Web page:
Lawyer who got Islamic State and the FBI chatting


New York lawyer Stanley L Cohen has spent much of his career representing terror suspects — including Osama Bin Laden’s son-in-law — and has been labelled a “traitor” and an “enemy of Jews, Israel and America”.

But earlier this year, the Orthodox-raised attorney (pictured right) used his jihadi contacts in a vain attempt to try to save American aid worker Peter Kassig from being beheaded by Islamic State (IS).

After discussing his plan with the FBI, Mr Cohen asked two of al Qaida’s most prominent “spiritual guides” to help secure the release of Mr Kassig, who had reportedly converted to Islam while in captivity in Syria.

After flying to the Middle East on October 13, Mr Cohen drew up a “protocol” together with the Jordanian authorities and the FBI that would allow the clerics to begin talks with IS without fear of reprisals.

Within a few days, one of the clerics, Abu Mohammed al-Maqdisi, had begun to exchange messages with Turki al-Binali, IS’s chief scholar, over social media platform WhatsApp and, by October 26, Mr Cohen was confident that Mr Kassig would be freed.

But Mr Cohen’s efforts failed and Mr Kassig was beheaded in November. Mr Cohen said that Jordan scuppered the negotiations by breaking his “protocol” agreement and arresting al-Maqdisi for contacting al-Binali.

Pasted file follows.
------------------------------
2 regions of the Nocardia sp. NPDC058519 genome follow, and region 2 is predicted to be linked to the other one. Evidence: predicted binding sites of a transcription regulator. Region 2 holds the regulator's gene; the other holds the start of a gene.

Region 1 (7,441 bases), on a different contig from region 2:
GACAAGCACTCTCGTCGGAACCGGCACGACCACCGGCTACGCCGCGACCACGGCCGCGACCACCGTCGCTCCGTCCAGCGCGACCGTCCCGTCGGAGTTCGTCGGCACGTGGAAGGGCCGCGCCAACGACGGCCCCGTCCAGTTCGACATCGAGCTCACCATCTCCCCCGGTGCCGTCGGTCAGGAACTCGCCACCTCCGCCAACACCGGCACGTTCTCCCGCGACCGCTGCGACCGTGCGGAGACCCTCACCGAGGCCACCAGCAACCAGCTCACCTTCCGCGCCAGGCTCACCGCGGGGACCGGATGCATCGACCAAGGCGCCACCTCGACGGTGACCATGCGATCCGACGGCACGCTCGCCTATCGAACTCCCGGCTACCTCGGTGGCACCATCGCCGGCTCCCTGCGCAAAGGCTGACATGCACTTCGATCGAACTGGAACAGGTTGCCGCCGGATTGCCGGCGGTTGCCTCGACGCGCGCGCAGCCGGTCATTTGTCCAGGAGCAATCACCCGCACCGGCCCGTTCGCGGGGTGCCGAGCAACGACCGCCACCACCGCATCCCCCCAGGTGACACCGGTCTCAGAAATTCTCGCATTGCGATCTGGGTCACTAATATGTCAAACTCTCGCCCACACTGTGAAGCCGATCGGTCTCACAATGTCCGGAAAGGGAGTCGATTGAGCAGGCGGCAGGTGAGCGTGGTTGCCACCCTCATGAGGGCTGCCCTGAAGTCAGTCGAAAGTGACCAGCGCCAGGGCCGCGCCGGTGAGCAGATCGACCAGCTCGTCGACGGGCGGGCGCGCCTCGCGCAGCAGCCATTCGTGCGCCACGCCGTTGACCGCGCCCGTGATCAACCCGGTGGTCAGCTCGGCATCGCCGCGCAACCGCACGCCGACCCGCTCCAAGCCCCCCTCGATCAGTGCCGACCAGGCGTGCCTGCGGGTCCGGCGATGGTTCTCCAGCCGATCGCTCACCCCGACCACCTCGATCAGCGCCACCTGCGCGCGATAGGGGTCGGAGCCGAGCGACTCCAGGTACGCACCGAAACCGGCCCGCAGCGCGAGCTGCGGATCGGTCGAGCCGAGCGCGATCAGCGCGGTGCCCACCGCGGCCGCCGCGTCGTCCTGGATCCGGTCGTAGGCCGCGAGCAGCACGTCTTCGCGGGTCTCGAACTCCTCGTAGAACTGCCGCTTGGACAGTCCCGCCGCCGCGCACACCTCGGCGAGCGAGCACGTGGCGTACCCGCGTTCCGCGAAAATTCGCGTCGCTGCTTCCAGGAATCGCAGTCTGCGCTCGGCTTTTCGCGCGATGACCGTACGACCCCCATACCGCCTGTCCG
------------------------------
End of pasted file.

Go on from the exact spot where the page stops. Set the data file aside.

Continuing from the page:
Mr Cohen said that he felt “sandbagged” by Jordanian and US officials. “This is why the whole thing went to s**t,” he said. “Jordan violated the protocol and the US failed to intervene to let al-Maqdisi go, which it could have done.

Mr Cohen had been prompted to help Mr Kassig after he received a call from Palestinian friends in Lebanon who had personally witnessed the hostage’s humanitarian work and were deeply troubled by his plight.

Mr Cohen had never undertaken such an operation before, but said he was moved to act. “I thought: ‘Can I save him?,’ ” and concluded it would be worth a serious try.

Aside from his track record defending terror suspects, the lawyer, 62, has been vilified by many fellow Jews for his leftist “radical” positions on Israel and for having friends among the top ranks of Hamas. His personal website even includes a section for his “haters”.

He said his Jewish identity has never been a factor in his interactions with Islamists or other alleged terrorists and had nothing to do with Mr Kassig’s ultimate fate.

“I’ve been dealing with Hamas, with Hizbollah, for many years behind the scenes,” he said. “They know me. They know who I am. People have trusted me.”

Mr Cohen, who defined himself as a, “non-religious spiritual Jew”, said he has many Jewish friends who vouch for his integrity, decency, and human empathy.

In January, he is due to start serving an 18-month sentence related to tax evasion charges brought by the Internal Revenue Service.

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